It’s not all doom and gloom on Zoom


Opal Savoy

To accommodate social distancing, the capacity of a classroom must be physically managed.

The fall 2020 semester at NVU-J looks a lot different than any of its predecessors. There’s significantly less traffic on the quad and everyone within sight is masked and spaced apart in compliance with state-mandated health practices. It’s an otherworldly sight for those who have been here before and an unfortunate norm for those who have only recently joined campus life.
Considering the COVID-19 pandemic, course delivery has adjusted to these new norms, though the breakdown of class types is still weighted towards in-person delivery. Provost Nolan Atkins noted in a recent Basement Medicine interview that approximately 62 percent of the 600 sections across both campuses have some form of face-to-face component, whether it was an in-person class or a hybrid format that only met once a week.
When it comes to the remote and online course delivery formats, the numbers are significantly lower, with only six percent of sections fully online. Remote learning takes up the rest of the pie and in all, students at NVU this fall can likely expect to have at least some in-class interaction, though social distancing and mask guidelines will still apply, at least for now.
Students on campus appear optimistic, given the new norms of course delivery. “It’s okay. I definitely, I’ve gotten a lot about like, whether or not our course load is different, and I don’t really feel like it is,” said Serina Pesinkowski, a first semester senior. “But almost all of my classes are online, even art classes.”
Others have found that there’s something different about taking classes remotely, “It’s definitely a learning curve with professors but it’s going well. It’s easy to talk to people on Zoom, but also the new way of learning,” Kayla Irick said of her experience.
Shaylin Clifford agreed, when asked about her thoughts on Zoom lectures. “It’s okay, but it’s easier to raise your hand in person and there is less of a bond than an in-person class.”
Granted, there have been adjustments and tweaks here and there to accommodate the new reality that is a socially distanced world. For example, more lab sections are available for classes that require them, allowing students to spread out so that the new occupancy requirements can be met. In Dibden, where a large portion of the space is unavailable for gatherings and events, some theatre courses are still taking place, mostly in the main hall where there is room to hold small groups of students on the stage. In other cases, remote learning is being used when students want or need to remain in their rooms for classes.

Since campus is at 30% capacity, many classrooms sit empty for most of the day. (Opal Savoy)

Asked about whether or not her classes were accessible, Pesinkowski had this to say, “For me, yeah. My computer’s not the greatest, but it works well enough,” she said. “Sometimes it lags. It’s less that it’s hard to hear them and more that it’s delayed, and then I’m like, ‘Oh, well if there’s a question, I missed the opportunity to answer,’ but thankfully that usually isn’t too big of an issue. I live in Governor’s, so, it’s a good spot for Wi-Fi.”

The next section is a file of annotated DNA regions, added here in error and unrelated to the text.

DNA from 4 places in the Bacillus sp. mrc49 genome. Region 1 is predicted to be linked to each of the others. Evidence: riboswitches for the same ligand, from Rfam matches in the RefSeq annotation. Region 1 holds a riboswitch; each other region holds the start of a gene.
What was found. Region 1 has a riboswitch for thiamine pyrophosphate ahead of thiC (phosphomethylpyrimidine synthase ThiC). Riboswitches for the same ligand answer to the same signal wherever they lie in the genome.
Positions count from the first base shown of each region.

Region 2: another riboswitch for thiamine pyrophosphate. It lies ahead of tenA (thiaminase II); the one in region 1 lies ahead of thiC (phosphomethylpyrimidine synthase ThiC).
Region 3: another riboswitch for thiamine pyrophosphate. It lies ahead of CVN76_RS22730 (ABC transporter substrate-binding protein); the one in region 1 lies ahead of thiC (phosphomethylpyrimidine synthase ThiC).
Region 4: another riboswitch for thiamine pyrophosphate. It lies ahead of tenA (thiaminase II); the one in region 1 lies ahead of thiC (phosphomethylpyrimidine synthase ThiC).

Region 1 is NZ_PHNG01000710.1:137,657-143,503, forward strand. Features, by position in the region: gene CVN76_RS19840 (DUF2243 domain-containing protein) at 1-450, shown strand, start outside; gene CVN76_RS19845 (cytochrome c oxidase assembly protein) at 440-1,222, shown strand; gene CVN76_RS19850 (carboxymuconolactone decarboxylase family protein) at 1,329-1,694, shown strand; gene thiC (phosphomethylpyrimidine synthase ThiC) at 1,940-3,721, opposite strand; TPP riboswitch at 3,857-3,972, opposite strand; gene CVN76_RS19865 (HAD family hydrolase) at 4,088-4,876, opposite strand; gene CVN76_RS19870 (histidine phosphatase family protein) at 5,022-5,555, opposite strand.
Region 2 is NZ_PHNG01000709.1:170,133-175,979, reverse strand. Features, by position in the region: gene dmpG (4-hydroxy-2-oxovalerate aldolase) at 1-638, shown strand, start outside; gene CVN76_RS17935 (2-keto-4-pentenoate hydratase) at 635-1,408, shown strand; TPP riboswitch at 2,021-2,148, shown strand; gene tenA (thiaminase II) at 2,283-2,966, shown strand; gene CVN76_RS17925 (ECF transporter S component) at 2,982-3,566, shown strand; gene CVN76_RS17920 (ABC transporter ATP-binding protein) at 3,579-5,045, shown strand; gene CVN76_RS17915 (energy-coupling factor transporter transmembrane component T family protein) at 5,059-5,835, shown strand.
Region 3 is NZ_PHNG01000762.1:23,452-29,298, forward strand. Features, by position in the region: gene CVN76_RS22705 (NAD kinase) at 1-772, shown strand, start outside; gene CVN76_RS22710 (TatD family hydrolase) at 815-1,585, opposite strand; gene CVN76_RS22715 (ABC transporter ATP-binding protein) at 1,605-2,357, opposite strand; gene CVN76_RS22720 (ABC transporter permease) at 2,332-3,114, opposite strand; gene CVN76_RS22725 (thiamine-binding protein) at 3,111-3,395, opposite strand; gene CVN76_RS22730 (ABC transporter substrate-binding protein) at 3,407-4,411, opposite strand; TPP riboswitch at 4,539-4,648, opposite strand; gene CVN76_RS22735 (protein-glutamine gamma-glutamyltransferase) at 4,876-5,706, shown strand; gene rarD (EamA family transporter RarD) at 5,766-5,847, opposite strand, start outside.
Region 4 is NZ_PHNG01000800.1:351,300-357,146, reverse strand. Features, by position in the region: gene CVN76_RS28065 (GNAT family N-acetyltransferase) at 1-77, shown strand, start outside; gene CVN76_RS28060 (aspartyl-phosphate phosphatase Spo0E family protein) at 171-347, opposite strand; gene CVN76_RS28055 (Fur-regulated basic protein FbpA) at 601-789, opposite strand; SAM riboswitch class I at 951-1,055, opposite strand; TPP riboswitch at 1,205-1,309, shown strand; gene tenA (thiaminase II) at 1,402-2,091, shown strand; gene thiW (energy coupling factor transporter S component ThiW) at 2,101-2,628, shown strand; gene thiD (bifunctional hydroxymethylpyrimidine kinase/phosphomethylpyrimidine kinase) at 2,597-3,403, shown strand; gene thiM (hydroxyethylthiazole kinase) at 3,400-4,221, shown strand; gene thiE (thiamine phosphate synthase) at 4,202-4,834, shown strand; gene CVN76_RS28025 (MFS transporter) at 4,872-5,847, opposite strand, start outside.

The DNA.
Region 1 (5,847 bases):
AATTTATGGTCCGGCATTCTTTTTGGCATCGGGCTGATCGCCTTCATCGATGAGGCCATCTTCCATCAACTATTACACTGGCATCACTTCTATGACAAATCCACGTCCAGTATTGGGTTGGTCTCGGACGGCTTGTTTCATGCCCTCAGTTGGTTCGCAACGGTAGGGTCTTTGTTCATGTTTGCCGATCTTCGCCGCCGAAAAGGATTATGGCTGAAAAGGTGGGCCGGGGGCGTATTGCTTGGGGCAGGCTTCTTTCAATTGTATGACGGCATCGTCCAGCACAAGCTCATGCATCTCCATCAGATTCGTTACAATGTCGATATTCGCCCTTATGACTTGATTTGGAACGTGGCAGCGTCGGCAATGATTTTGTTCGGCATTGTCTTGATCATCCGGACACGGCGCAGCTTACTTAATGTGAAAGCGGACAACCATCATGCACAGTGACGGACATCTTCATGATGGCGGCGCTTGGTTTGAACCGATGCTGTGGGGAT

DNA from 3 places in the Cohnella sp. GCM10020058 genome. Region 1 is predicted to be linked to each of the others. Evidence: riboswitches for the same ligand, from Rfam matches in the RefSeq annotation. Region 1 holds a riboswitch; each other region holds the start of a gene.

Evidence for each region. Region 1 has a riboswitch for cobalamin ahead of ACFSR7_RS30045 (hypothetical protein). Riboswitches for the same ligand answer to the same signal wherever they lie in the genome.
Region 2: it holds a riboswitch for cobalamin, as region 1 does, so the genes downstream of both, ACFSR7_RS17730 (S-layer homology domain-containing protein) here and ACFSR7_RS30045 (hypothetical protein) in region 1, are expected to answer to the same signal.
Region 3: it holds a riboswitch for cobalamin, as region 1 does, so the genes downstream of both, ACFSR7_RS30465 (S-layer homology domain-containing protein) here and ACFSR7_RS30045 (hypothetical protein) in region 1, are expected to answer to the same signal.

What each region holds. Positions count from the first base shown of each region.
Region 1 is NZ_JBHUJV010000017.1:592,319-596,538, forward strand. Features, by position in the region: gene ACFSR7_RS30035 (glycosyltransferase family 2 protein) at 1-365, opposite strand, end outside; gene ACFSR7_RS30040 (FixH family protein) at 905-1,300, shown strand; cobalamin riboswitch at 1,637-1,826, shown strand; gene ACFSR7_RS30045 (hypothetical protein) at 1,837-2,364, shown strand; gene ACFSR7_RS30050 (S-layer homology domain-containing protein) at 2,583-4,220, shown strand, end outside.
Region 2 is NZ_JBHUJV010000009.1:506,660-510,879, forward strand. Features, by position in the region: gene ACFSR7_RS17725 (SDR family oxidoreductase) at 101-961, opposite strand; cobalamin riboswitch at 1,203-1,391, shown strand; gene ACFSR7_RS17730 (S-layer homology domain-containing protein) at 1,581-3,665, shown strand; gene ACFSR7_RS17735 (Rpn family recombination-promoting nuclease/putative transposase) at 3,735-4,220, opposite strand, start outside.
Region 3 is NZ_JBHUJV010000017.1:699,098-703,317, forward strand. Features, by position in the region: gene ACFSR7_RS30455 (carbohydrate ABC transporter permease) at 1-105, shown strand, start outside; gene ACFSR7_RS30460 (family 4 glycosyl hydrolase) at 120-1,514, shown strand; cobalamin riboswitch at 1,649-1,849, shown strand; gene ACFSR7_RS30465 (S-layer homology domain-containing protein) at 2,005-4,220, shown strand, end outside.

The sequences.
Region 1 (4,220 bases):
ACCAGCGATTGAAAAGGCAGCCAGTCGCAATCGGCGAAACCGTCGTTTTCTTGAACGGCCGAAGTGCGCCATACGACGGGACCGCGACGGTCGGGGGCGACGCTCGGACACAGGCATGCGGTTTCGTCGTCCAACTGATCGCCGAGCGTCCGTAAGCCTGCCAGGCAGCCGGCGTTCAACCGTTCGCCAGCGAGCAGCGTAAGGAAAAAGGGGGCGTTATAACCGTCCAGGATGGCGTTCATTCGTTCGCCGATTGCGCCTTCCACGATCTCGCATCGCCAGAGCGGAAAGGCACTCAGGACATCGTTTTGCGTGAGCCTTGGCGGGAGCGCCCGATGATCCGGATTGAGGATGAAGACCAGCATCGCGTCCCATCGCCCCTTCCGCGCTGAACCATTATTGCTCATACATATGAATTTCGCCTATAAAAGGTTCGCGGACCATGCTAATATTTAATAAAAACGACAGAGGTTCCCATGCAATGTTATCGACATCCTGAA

On the other side of the classroom, professors have also seen changes when it comes to classes this semester. One program, however, is doing quite well in respect to these new mandates and accommodations, namely the Outdoor Education, Leadership, and Tourism program at NVU-Johnson.
Environmental and Health Sciences co-chair Brad Moskowitz noted a promising outlook for the courses under the Environmental and Health Sciences umbrella.
“Many of the field classes are being held as planned, with modifications,” said Moskowitz. “The great thing about outdoor education is that we are mostly outside, where we can comfortably distance and even take masks off when appropriate. Learning more about the natural environment, how to comfortably enjoy the outdoors and how to effectively lead and teach others are critically important skills during this pandemic.”
Moskowitz notes, however, that even the benefits of being an outdoor-focused program still aren’t enough to allay all of the concerns about the pandemic. “We have one of the smallest incoming classes that I have seen in 20 years and a few of our students chose to not return to NVU this fall. I am sure that some of this has to do with the pandemic and concerns about what we can’t do, and the uncertainty surrounding all things COVID,” he said. “Yet, I wish people would focus on what we can do, even during these difficult times.”
For other departments, the results are mixed. The education major in particular has seen significant changes in how they conduct their classes. “For our classes, we’ve had to make a lot of changes in the way we teach,” said Hannah Miller, chair of the Education department, “However, the biggest impact in the Education department in terms of delivery of courses is for our practicum and student teachers. Not only are they having to juggle hybrid and remote college courses, they are also having to navigate K-12 schools, which are also teaching using a combination of in-person and remote delivery.”
In the end, classes are continuing, no matter how they are delivered. As for the students and faculty, they’re just taking each day as it comes, and working to make this semester the best experience it can be under challenging circumstances.